Sen. Lindsey Graham (R-S.C.) plans to give his response to President Obama’s full ISIS plan at a lunchtime speech tomorrow on the floor of the Senate.
More than two hours before Obama was scheduled to speak tonight, though, Graham said he would back authorizing under Title 10 the equipping and training of Syrian rebels through the Pentagon.
Administration officials led by top White House counter-terrorism adviser Lisa Monaco were reportedly lobbying lawmakers on the Hill today to support the move.
“There are risks associated with any decision, but today the biggest risk is to continue on the current path of doing nothing. ISIL now poses a direct threat to the American people and homeland and must be vanquished,” Graham said in a statement.
“For over three years, brave people in Syria have been fighting against a brutal tyrant, Bashar al-Assad. Nearly 200,000 Syrians have lost their lives as Assad has unleashed his military on his own people. For three years, I have been calling to provide critical military assistance to the Free Syrian Army (FSA) to stop the siege. Unfortunately, for three years, the president has rejected this strategy and Syria has descended further into chaos,” Graham continued.
“Seizing an opportunity, ISIL reconstituted itself from a diminished terrorist group in Iraq to become the largest, most well organized terrorist group on the planet, now headquartered in Syria. The ideal time to support the FSA was three years ago, at a time when it would have had the most return on investment.”
Graham added that it’s “clear to me the vast majority of Syrians don’t like Assad and sure don’t want to live under the thumb of ISIL.”
“It’s in our interests to support these Syrian opposition forces in their cause of defeating the ISIL terrorists who are reigning terror on them,” he said. “Therefore, if he makes the request tonight, I plan to support President Obama’s decision to allow the Department of Defense to take over training of the Syrian opposition in place of the CIA. I will also support funding requests for training and arming the Syrian opposition to enhance our chances of success.”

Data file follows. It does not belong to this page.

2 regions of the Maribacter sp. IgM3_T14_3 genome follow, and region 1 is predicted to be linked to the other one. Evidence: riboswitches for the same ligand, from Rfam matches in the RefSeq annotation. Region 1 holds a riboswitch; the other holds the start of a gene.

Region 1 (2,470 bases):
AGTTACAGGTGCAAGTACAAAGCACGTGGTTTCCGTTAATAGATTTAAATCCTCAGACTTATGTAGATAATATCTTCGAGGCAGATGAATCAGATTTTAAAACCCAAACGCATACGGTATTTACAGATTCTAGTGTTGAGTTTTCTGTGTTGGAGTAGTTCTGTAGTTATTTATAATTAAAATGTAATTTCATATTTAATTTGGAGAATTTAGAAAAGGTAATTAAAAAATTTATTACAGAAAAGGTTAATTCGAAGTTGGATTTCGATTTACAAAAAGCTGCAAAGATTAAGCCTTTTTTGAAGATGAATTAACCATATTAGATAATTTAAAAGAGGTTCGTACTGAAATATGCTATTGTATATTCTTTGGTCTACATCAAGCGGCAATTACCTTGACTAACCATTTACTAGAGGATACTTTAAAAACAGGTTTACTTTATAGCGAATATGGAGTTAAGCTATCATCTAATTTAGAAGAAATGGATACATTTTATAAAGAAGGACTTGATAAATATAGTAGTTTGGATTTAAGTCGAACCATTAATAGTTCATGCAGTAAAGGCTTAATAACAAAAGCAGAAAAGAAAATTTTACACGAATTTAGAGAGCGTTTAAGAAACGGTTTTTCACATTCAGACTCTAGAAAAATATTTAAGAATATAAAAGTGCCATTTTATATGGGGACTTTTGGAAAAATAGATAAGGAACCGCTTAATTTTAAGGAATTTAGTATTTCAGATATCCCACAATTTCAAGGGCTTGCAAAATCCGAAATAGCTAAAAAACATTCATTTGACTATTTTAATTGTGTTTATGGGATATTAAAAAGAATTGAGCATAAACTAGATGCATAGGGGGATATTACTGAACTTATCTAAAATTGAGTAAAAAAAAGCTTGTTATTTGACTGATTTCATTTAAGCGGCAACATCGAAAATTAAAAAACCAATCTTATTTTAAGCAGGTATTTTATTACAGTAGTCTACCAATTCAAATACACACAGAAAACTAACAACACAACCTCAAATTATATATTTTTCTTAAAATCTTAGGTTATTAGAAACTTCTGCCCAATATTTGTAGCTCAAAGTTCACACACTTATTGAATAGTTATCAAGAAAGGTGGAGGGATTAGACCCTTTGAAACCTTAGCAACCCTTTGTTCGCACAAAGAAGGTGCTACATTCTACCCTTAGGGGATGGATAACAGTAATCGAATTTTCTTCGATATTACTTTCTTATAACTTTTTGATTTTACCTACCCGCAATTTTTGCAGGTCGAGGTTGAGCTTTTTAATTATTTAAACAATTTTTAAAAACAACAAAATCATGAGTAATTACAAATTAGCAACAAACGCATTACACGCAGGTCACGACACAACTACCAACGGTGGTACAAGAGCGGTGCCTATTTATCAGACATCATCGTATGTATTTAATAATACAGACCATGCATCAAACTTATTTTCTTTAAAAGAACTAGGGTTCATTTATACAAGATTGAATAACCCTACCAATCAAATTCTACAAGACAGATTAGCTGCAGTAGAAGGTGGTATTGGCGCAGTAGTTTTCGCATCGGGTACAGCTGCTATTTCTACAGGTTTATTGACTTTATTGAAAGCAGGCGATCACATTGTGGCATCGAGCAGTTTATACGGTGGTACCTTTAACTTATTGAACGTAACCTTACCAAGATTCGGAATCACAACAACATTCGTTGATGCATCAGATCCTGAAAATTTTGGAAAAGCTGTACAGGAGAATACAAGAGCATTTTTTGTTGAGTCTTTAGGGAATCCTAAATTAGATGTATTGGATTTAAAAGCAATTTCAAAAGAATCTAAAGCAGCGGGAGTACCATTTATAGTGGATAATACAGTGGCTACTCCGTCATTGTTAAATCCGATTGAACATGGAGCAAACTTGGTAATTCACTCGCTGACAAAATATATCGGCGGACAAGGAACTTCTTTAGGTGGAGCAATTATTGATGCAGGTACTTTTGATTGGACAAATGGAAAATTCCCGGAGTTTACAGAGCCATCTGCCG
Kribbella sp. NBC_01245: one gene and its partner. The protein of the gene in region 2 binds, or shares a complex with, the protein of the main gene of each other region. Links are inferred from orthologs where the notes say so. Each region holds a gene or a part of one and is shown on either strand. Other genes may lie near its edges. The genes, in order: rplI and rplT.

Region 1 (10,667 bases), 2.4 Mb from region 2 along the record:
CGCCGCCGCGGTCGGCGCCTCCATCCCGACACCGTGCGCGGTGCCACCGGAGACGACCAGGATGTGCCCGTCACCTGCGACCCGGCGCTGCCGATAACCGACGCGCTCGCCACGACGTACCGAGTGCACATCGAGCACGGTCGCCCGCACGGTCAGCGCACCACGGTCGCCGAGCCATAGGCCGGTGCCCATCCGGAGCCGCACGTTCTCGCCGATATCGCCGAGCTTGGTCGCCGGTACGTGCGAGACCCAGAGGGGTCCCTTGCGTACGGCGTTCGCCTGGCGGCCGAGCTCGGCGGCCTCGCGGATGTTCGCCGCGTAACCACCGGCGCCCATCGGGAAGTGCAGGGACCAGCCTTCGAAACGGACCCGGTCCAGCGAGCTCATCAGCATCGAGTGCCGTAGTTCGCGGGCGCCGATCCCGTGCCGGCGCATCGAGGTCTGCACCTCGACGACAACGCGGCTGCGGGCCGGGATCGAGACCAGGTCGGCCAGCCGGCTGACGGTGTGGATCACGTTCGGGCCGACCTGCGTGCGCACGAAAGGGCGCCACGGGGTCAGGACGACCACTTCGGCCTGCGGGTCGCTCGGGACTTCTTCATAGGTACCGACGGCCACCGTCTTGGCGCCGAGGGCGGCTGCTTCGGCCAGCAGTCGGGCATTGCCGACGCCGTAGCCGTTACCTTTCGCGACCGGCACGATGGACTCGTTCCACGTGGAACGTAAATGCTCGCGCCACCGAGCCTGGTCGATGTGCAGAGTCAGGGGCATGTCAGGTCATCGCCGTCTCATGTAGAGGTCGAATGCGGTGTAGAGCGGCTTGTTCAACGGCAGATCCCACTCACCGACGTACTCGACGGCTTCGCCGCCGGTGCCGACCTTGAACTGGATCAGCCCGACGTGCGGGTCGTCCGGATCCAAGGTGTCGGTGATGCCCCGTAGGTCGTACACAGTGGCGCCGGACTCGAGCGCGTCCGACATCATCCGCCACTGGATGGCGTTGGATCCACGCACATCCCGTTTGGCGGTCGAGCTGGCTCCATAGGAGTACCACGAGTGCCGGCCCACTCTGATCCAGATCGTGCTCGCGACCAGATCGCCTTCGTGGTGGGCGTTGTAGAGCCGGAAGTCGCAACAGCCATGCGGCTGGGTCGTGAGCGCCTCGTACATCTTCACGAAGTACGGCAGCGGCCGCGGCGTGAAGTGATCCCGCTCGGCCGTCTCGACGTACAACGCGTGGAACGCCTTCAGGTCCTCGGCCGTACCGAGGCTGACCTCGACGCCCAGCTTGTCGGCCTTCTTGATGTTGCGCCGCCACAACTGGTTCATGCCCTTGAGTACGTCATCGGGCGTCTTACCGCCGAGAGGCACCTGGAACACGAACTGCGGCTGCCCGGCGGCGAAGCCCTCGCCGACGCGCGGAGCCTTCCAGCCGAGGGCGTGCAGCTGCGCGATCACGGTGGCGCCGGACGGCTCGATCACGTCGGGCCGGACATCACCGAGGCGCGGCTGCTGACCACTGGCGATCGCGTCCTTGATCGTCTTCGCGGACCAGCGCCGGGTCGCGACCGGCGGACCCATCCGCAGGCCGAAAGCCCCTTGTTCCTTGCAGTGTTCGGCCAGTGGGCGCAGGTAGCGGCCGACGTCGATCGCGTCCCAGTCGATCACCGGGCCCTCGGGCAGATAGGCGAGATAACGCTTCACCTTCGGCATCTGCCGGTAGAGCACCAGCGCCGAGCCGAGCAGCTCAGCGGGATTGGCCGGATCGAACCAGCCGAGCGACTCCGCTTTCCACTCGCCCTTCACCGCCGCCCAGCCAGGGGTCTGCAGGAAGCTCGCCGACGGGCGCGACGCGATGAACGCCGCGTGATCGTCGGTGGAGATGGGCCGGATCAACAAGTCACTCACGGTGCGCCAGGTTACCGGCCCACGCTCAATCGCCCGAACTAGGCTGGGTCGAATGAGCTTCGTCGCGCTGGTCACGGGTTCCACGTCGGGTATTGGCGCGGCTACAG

The administration has been reportedly training Free Syrian Army members at a camp in Jordan in a quiet CIA operation.
“Someone has to fight ISIL inside of Syria to keep America safe,” Graham said. “It is my hope that the House and Senate will support this request and provide the authorities and funding necessary to enhance our chances of success.”
“If we do not engage ISIL, the chances of being attacked here at home dramatically increase and I’d rather have willing Syrians do the fighting than have America go it alone.”
Shahid Hamid of the Brookings Institution tweeted that the original $500 million plan “could likely train only less than [a] single brigade of fighters over an 18-month period.”
“So key thing to watch for is whether Obama *explicitly* commits to more than the original $500 million for training/equipping Syrian rebels,” Hamid continued. “If Obama doesn’t commit to anything beyond the $500 million for Syrian rebels, that should be clear enough confirmation we’re not serious.”
The White House released a couple of excerpts from Obama’s address early.
“Tonight, with a new Iraqi government in place, and following consultations with allies abroad and Congress at home, I can announce that America will lead a broad coalition to roll back this terrorist threat. Our objective is clear: we will degrade, and ultimately destroy, ISIL through a comprehensive and sustained counter-terrorism strategy,” Obama will say, according to prepared remarks.
“But I want the American people to understand how this effort will be different from the wars in Iraq and Afghanistan. It will not involve American combat troops fighting on foreign soil. This counter-terrorism campaign will be waged through a steady, relentless effort to take out ISIL wherever they exist using our air power and our support for partner forces on the ground. This strategy of taking out terrorists who threaten us, while supporting partners on the front lines, is one that we have successfully pursued in Yemen and Somalia for years.”